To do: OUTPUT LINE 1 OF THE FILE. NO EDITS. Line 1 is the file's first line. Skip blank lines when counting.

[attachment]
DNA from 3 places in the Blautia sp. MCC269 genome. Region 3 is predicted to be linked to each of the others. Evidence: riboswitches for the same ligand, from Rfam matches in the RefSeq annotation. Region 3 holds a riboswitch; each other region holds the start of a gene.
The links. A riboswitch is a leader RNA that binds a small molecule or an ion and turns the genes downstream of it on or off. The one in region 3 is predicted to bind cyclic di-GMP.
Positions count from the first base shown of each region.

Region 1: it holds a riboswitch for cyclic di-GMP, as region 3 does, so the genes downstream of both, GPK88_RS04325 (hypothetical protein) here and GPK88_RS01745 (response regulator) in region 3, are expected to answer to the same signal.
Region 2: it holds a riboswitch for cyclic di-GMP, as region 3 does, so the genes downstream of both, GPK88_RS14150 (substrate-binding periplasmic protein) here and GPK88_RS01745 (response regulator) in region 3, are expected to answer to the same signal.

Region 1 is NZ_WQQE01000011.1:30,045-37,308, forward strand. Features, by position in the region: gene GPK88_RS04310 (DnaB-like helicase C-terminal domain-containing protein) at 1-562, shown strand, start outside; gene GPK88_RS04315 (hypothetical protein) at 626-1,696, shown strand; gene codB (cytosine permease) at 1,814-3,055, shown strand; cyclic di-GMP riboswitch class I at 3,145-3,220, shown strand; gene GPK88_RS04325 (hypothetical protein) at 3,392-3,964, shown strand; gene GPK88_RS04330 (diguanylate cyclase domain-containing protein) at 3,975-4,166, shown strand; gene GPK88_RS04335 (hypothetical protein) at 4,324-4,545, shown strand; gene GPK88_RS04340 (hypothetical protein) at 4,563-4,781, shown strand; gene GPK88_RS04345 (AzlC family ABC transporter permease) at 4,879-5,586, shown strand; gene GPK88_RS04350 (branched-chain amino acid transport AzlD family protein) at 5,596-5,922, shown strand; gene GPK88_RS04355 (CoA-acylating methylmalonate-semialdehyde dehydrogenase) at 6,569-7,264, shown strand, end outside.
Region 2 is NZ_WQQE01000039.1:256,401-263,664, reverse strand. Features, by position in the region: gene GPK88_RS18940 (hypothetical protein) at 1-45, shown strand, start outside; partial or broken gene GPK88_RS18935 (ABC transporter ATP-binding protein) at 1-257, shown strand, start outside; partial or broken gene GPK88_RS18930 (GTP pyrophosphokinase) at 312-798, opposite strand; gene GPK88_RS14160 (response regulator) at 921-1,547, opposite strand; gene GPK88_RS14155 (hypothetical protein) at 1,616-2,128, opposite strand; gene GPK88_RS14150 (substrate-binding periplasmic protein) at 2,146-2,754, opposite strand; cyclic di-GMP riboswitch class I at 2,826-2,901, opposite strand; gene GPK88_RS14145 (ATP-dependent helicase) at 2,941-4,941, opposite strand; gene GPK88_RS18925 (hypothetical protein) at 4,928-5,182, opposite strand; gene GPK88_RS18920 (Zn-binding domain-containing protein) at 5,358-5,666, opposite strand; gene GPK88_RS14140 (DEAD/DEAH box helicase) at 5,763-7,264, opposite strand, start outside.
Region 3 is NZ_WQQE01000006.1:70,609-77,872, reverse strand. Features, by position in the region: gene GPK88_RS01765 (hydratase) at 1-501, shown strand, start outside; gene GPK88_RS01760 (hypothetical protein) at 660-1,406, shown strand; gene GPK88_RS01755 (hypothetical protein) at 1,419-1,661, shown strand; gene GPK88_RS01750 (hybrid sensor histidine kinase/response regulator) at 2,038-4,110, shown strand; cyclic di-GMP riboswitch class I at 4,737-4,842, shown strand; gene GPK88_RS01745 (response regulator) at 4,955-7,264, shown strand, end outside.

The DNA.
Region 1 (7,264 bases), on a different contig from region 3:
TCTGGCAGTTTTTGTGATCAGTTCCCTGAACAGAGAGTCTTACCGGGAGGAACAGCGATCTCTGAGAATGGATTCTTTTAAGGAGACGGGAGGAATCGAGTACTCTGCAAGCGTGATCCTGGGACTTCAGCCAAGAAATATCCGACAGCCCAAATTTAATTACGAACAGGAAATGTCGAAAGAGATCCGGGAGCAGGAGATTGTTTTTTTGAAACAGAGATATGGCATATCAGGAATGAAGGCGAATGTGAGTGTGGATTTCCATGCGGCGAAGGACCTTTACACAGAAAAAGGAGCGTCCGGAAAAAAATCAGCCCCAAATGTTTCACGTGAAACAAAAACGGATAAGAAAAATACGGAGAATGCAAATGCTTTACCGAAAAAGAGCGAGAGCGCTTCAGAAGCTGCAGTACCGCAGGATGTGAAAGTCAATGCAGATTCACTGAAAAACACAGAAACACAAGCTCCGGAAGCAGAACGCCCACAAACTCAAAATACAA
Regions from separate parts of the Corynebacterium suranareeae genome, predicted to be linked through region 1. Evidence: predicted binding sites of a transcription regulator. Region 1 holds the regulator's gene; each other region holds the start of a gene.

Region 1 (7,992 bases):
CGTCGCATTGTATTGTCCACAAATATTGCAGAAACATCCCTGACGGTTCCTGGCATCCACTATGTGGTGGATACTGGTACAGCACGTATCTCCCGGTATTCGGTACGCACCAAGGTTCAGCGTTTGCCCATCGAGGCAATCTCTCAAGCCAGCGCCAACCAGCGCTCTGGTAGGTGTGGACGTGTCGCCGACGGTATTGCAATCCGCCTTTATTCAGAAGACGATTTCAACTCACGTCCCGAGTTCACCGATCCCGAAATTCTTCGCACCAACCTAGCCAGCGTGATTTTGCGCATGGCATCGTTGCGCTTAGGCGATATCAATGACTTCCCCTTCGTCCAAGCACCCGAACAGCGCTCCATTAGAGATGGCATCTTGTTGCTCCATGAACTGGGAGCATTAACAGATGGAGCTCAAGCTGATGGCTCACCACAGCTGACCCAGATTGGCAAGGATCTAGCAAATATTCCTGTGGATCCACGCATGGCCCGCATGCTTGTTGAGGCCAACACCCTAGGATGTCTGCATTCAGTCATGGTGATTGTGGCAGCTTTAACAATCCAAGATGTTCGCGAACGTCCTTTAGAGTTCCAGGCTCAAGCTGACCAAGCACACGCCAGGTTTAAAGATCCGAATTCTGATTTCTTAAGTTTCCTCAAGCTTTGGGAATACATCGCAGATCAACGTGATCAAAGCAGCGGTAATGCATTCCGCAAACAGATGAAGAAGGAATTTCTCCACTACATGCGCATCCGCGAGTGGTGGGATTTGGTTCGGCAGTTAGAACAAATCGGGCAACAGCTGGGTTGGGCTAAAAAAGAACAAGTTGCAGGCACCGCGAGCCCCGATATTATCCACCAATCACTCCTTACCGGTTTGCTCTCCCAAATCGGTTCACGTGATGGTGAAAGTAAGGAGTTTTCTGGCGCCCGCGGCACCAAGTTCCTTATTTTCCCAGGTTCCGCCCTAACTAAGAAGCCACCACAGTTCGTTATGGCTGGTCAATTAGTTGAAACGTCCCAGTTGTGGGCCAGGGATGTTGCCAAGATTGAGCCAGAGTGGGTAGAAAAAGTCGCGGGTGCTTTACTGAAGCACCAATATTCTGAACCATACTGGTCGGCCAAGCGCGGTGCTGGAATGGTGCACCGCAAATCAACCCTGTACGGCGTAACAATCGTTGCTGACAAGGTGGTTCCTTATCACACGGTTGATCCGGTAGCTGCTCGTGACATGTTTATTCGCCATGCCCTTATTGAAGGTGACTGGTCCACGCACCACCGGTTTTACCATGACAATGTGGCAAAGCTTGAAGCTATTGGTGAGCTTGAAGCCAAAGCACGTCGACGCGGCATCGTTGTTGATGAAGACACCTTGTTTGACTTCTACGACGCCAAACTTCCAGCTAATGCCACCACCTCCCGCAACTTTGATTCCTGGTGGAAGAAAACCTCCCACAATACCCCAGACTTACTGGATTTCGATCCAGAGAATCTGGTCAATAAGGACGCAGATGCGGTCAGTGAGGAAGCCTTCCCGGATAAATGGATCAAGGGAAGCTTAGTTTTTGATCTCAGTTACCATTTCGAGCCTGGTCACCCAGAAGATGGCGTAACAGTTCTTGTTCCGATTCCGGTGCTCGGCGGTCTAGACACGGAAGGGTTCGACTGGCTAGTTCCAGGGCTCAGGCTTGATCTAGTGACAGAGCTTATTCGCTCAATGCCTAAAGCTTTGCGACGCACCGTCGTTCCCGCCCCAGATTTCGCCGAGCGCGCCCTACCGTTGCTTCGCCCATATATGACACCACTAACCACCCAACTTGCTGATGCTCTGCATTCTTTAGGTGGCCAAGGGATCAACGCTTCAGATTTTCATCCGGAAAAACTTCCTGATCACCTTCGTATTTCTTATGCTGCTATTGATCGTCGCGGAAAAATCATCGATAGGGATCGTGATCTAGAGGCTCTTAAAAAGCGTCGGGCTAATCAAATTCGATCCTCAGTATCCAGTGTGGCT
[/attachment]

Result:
DNA from 3 places in the Blautia sp. MCC269 genome. Region 3 is predicted to be linked to each of the others. Evidence: riboswitches for the same ligand, from Rfam matches in the RefSeq annotation. Region 3 holds a riboswitch; each other region holds the start of a gene.